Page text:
Young Democratic Socialists of America Source: en.wikipedia.org/wiki/Young_Democratic_Socialists_of_America

Young Democratic
Socialists of America
Headquarters75 Maiden Lane, Ste 702
New York City, NY 10038
IdeologyDemocratic socialism
Colours  Red
International affiliationInternational Union of Socialist Youth[1]
National affiliationDemocratic Socialists of America
NewspaperThe Activist
Websitey.dsausa.org Edit this at Wikidata

The Young Democratic Socialists of America (YDSA) is the youth section of the Democratic Socialists of America. The organization was known as Young Democratic Socialists (YDS) until 2017.


YDS logo until 2017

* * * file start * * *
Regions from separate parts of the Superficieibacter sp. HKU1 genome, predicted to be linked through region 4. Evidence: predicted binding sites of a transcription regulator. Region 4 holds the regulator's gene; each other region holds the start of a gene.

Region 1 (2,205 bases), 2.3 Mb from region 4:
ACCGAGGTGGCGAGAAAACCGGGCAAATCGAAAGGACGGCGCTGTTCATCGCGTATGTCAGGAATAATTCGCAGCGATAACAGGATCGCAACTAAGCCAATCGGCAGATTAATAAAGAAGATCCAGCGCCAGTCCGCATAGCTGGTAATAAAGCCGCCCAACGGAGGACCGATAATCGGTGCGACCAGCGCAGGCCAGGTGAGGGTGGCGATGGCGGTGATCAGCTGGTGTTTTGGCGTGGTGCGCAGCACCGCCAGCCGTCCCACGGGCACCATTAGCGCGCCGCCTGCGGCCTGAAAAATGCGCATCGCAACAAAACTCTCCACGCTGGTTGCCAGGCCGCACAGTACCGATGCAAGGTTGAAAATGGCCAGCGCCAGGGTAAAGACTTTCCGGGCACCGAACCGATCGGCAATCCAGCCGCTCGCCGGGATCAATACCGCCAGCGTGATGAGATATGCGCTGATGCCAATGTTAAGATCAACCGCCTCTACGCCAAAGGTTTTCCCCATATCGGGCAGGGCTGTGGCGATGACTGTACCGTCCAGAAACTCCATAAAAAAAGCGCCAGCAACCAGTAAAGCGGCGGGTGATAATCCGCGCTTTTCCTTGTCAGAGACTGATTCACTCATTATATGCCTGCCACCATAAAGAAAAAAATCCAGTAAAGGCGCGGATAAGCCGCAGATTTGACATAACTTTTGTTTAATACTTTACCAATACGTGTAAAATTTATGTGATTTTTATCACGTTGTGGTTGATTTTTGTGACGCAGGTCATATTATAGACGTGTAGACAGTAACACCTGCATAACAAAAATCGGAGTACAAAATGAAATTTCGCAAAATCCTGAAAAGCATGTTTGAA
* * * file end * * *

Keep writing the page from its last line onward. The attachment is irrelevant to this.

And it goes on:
Formerly known as the Democratic Socialists of America Youth Section, the organization played a significant role in the 1980s in the movements against apartheid in South Africa and United States intervention in Central America. It helped introduce many student activists to trade union struggles, with many of the organization's alums going on to become labor organizers and union staff members. In the late 1990s, YDS chapters, most notably the ones at Ithaca College and Arizona State University, became heavily involved in the national movement against the prison-industrial complex. Chapters tried to force colleges to cancel their contracts with food service provider Sodexho Marriott because its parent company Sodexho Alliance owned stock in Corrections Corporation of America, a for-profit prison company.